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A-Z of Paul: Victory

Saturday, September 06, 2008
Paul uses the term 'victory' in just one context, at the end of 1 Corinthians 15. This is a long consideration of the resurrection, responding to a number of difficulties the Corinthians were experiencing about it. One was the classic Greek difficulty about any bodily resurrection. Greek thought tended to be dualistic and to be happy with the idea of a 'spiritual' part or aspect continuing after death but not with the suggestion that bodies might be resurrected. It seemed so obvious that the flesh perished, what could restore it except something equivalent to an act of creation (precisely what Abraham and his children in faith believed about God, the One who could bring life out of death). Many people nowadays talk in the same dualistic terms about what happens after death: a 'spiritual' or even 'divine' part continues while the body perishes. Christianity teaches something much more extraordinary.

Paul's response to this difficulty is to appeal to the life he was living and the life they were living as a result of his preaching. If there is no resurrection then neither can Christ have been raised and if Christ has not been raised from the dead then the gospel is false, we are still in our sins and the preachers of the gospel are on a hiding to nothing - 'if our hope in Christ has been for this life only we are the most unfortunate of all people' (1 Corinthians 15:19). It is striking that Paul appeals already to the Church's tradition (as he does earlier, about the Eucharist): 'I taught you what I had been taught myself' (1 Corinthians 15:3; see 1 Corinthians 11:23 where he says he has received it 'from the Lord'). The best 'proof' of the resurrection, then, is the life of the Christian community. Just as the transformation of the disciples after the death of Jesus is most reasonably explained by his resurrection from the dead and his appearances to them, so the transformation of human lives in the community of love established by Christ is the most powerful witness there can be to the fact that Christ is risen and is alive.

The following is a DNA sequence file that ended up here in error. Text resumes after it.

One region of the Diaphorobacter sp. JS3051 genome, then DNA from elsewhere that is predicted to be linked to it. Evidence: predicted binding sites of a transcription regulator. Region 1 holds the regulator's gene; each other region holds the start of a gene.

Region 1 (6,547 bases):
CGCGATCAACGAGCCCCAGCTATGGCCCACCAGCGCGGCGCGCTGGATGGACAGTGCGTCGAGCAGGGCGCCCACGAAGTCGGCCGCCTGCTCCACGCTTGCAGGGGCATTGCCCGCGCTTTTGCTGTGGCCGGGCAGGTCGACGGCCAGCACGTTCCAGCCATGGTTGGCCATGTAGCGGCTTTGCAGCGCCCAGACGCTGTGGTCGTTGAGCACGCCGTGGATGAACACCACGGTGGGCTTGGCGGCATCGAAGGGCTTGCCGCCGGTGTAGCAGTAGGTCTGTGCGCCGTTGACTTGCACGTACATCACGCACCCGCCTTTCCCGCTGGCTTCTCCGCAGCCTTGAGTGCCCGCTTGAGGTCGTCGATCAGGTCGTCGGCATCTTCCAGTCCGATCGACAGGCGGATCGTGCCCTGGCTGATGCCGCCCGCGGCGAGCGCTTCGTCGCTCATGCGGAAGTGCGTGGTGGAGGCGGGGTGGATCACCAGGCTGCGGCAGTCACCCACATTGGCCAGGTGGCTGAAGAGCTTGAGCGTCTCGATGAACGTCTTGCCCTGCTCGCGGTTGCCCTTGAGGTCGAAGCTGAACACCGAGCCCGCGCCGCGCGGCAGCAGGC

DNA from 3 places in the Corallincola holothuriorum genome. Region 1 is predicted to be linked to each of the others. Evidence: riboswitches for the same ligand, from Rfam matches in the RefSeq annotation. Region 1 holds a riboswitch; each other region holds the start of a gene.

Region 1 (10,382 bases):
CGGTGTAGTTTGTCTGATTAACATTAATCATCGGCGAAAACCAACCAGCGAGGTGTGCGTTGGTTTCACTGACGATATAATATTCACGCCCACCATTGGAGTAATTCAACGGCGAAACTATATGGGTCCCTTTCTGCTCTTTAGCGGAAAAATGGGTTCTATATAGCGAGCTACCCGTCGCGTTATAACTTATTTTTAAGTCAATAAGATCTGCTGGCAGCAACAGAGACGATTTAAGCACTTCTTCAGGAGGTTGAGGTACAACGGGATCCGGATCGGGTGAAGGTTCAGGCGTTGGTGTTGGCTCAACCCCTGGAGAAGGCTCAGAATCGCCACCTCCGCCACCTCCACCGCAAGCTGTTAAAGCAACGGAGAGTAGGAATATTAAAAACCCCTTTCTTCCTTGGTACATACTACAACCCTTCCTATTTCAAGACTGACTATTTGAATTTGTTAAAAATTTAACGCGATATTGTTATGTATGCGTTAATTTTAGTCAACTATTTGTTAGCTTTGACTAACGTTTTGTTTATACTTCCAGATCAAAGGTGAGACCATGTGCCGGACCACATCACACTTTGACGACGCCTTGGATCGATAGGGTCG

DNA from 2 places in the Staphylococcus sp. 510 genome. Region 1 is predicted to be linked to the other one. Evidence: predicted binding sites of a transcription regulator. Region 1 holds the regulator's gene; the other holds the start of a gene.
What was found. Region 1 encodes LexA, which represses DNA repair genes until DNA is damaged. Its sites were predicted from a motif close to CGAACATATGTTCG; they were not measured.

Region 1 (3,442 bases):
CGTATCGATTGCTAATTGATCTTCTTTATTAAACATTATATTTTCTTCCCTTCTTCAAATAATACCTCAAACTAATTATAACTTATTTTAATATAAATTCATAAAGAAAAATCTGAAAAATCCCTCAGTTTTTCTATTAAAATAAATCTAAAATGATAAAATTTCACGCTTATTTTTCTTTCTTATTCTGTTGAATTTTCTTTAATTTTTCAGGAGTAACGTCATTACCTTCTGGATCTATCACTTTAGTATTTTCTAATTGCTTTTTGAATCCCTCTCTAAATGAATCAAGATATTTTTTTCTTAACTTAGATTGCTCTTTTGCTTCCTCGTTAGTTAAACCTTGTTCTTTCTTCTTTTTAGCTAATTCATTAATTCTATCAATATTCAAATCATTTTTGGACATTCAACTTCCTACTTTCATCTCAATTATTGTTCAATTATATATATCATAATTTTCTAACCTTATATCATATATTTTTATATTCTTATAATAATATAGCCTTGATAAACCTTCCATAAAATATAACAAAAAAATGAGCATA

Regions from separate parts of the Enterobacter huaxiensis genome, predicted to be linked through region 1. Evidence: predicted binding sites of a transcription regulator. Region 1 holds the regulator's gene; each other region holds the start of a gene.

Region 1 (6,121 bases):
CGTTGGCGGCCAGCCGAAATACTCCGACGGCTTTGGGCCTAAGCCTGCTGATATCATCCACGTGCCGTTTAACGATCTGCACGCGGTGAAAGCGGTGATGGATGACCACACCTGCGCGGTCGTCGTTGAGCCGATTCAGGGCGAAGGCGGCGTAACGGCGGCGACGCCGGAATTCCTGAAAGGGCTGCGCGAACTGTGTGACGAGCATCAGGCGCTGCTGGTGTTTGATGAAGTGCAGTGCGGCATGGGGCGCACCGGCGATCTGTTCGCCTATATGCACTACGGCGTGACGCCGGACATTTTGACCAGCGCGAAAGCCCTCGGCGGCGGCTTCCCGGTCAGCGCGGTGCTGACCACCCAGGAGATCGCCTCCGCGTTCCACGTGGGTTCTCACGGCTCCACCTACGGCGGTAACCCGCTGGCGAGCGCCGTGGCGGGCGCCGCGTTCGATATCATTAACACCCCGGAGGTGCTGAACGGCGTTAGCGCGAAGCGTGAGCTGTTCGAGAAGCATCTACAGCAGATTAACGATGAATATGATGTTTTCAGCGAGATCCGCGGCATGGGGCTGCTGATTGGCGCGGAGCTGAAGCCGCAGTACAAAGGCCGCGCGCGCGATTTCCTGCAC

The second difficulty troubling the Corinthians is about the nature of the resurrected body. Paul offers some thoughts about this, even though he initially dismisses it as a 'stupid question' (1 Corinthians 15:36). Just as is the case with Jesus, what needs to be kept in mind is the continuity which makes the resurrected body to be the body of this person who has died as well as the discontinuity which makes the resurrected body to be part of a radically transformed order, the perishable made imperishable, the mortal made immortal. And here is where he introduces the term 'victory', for this clothing of the perishable in imperishability and this clothing of the mortal in immortality, is the victory prophesied by Isaiah and Hosea: 'he will destroy Death forever, wipe away all tears, take away his people's shame - this is our God in whom we hoped for salvation' (Isaiah 25:7-9); 'where is your plague, Death? where are your scourges, Sheol?' (Hosea 13:14).

In a final hymn of triumph Paul offers his own interpretation of these prophecies: 'the sting or plague of death is sin, and sin gets its power from the law'. Paul had come to see that salvation from sin is not through observance of the law, which serves only to convict us of sin, but is through the faithfulness of Christ, his death on the cross, his victory. 'So let us thank God for giving us the victory through our Lord Jesus Christ' (1 Corinthians 15:57). Not only is it a victory achieved by God, it is a victory given to us for it is Jesus, the Son of God and our brother, who has won eternal life for us.


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